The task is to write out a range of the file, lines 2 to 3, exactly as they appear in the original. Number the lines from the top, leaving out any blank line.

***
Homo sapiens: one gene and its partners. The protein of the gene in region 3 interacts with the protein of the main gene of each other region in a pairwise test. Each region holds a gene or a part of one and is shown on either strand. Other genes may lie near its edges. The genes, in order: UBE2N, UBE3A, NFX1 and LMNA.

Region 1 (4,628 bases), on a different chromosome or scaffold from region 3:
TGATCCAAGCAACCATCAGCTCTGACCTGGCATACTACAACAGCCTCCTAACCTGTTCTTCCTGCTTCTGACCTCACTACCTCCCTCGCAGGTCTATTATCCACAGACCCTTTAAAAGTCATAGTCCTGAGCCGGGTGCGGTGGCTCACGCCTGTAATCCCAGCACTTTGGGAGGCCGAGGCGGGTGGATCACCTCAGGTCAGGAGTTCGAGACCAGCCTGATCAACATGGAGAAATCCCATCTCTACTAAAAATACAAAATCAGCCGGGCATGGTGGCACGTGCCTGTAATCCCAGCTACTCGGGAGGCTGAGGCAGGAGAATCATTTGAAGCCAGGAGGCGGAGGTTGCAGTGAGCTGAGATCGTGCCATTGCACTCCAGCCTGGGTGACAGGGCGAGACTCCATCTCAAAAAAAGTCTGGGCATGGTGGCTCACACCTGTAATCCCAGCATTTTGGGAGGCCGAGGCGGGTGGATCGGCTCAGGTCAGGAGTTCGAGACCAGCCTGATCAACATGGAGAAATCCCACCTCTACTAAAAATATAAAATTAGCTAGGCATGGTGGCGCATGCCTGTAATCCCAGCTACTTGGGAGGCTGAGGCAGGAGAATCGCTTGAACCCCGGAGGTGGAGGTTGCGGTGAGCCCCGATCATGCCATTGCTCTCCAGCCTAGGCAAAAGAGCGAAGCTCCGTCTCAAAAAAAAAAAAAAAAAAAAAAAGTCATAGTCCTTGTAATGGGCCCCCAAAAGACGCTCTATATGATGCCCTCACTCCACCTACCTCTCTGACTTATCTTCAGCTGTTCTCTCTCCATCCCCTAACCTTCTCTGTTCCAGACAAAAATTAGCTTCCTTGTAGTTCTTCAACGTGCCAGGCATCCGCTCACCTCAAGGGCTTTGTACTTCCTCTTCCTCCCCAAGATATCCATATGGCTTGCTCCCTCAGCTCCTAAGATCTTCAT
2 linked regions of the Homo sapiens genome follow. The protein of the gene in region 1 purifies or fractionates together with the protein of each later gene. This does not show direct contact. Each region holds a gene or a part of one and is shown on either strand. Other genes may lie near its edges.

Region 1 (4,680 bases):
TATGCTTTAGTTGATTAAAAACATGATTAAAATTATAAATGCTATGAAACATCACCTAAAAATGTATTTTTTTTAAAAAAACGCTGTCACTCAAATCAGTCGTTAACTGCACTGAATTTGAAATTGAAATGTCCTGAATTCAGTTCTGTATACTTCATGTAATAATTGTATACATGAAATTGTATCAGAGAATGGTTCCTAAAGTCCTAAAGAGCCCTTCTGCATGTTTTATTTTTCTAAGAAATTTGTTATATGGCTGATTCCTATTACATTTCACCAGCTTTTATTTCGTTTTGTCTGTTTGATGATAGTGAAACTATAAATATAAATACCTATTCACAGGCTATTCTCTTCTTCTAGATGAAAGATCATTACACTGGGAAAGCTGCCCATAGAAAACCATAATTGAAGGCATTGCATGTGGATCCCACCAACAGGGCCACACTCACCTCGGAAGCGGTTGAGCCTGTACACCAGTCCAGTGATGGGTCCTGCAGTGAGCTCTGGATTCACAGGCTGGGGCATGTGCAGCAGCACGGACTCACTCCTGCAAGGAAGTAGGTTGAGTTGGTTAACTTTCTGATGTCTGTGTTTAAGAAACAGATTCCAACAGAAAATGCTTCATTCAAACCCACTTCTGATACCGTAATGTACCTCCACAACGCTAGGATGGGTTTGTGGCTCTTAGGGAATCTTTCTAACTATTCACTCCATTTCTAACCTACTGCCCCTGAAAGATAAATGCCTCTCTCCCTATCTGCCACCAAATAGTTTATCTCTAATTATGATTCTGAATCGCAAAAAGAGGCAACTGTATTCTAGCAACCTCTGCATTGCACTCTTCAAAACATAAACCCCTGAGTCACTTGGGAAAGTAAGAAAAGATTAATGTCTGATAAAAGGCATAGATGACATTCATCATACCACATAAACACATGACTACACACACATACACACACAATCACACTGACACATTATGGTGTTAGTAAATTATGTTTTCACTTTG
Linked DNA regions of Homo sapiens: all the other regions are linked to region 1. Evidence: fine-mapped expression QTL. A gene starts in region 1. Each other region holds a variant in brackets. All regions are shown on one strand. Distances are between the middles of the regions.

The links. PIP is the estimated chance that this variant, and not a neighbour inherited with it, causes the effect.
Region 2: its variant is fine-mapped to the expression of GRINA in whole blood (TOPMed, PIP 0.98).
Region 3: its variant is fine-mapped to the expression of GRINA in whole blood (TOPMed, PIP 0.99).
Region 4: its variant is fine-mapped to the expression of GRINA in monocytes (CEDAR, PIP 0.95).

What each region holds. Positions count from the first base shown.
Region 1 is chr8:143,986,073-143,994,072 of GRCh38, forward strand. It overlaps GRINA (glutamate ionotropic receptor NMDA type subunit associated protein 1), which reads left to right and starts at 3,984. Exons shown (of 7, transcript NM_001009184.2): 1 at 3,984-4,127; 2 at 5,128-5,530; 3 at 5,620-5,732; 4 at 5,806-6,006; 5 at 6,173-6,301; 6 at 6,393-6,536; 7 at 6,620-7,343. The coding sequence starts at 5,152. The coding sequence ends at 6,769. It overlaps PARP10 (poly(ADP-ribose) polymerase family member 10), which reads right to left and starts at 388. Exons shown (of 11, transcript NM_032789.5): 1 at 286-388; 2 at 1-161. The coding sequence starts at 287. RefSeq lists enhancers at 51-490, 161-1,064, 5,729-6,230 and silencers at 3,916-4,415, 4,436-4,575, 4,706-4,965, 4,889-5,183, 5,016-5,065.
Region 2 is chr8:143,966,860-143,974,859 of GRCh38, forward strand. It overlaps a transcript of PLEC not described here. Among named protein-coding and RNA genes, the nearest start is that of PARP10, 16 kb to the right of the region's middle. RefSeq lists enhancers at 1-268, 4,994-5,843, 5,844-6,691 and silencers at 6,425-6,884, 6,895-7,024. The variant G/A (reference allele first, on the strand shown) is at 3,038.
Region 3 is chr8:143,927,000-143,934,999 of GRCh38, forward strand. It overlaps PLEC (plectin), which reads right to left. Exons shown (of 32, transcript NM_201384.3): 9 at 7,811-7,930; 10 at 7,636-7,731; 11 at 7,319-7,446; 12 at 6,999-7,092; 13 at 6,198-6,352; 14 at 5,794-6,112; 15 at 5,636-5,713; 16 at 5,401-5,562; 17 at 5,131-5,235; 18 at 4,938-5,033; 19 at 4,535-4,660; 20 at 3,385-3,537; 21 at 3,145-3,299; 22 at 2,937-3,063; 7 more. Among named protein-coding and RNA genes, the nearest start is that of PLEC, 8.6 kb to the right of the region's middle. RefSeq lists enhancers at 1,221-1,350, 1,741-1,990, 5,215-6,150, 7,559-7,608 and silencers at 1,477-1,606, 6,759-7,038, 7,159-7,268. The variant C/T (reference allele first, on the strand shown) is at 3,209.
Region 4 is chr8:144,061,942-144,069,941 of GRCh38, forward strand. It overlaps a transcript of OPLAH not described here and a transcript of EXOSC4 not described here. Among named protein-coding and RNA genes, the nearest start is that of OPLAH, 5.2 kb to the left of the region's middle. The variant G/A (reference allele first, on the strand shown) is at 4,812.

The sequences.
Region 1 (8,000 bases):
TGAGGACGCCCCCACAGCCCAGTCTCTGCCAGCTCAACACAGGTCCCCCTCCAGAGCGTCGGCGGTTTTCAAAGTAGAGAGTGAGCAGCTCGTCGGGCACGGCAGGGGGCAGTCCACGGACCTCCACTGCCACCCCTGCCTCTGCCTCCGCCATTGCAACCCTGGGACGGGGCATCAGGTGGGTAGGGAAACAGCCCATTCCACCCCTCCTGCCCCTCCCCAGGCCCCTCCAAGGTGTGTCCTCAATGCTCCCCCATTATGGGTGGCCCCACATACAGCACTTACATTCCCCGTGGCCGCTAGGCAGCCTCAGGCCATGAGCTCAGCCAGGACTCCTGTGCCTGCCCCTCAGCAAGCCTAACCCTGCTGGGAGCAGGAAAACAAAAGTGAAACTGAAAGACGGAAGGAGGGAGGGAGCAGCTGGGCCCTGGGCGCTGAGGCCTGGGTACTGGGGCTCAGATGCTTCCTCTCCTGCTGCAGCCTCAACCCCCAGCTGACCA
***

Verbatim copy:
Region 1 (4,628 bases), on a different chromosome or scaffold from region 3:
TGATCCAAGCAACCATCAGCTCTGACCTGGCATACTACAACAGCCTCCTAACCTGTTCTTCCTGCTTCTGACCTCACTACCTCCCTCGCAGGTCTATTATCCACAGACCCTTTAAAAGTCATAGTCCTGAGCCGGGTGCGGTGGCTCACGCCTGTAATCCCAGCACTTTGGGAGGCCGAGGCGGGTGGATCACCTCAGGTCAGGAGTTCGAGACCAGCCTGATCAACATGGAGAAATCCCATCTCTACTAAAAATACAAAATCAGCCGGGCATGGTGGCACGTGCCTGTAATCCCAGCTACTCGGGAGGCTGAGGCAGGAGAATCATTTGAAGCCAGGAGGCGGAGGTTGCAGTGAGCTGAGATCGTGCCATTGCACTCCAGCCTGGGTGACAGGGCGAGACTCCATCTCAAAAAAAGTCTGGGCATGGTGGCTCACACCTGTAATCCCAGCATTTTGGGAGGCCGAGGCGGGTGGATCGGCTCAGGTCAGGAGTTCGAGACCAGCCTGATCAACATGGAGAAATCCCACCTCTACTAAAAATATAAAATTAGCTAGGCATGGTGGCGCATGCCTGTAATCCCAGCTACTTGGGAGGCTGAGGCAGGAGAATCGCTTGAACCCCGGAGGTGGAGGTTGCGGTGAGCCCCGATCATGCCATTGCTCTCCAGCCTAGGCAAAAGAGCGAAGCTCCGTCTCAAAAAAAAAAAAAAAAAAAAAAAGTCATAGTCCTTGTAATGGGCCCCCAAAAGACGCTCTATATGATGCCCTCACTCCACCTACCTCTCTGACTTATCTTCAGCTGTTCTCTCTCCATCCCCTAACCTTCTCTGTTCCAGACAAAAATTAGCTTCCTTGTAGTTCTTCAACGTGCCAGGCATCCGCTCACCTCAAGGGCTTTGTACTTCCTCTTCCTCCCCAAGATATCCATATGGCTTGCTCCCTCAGCTCCTAAGATCTTCAT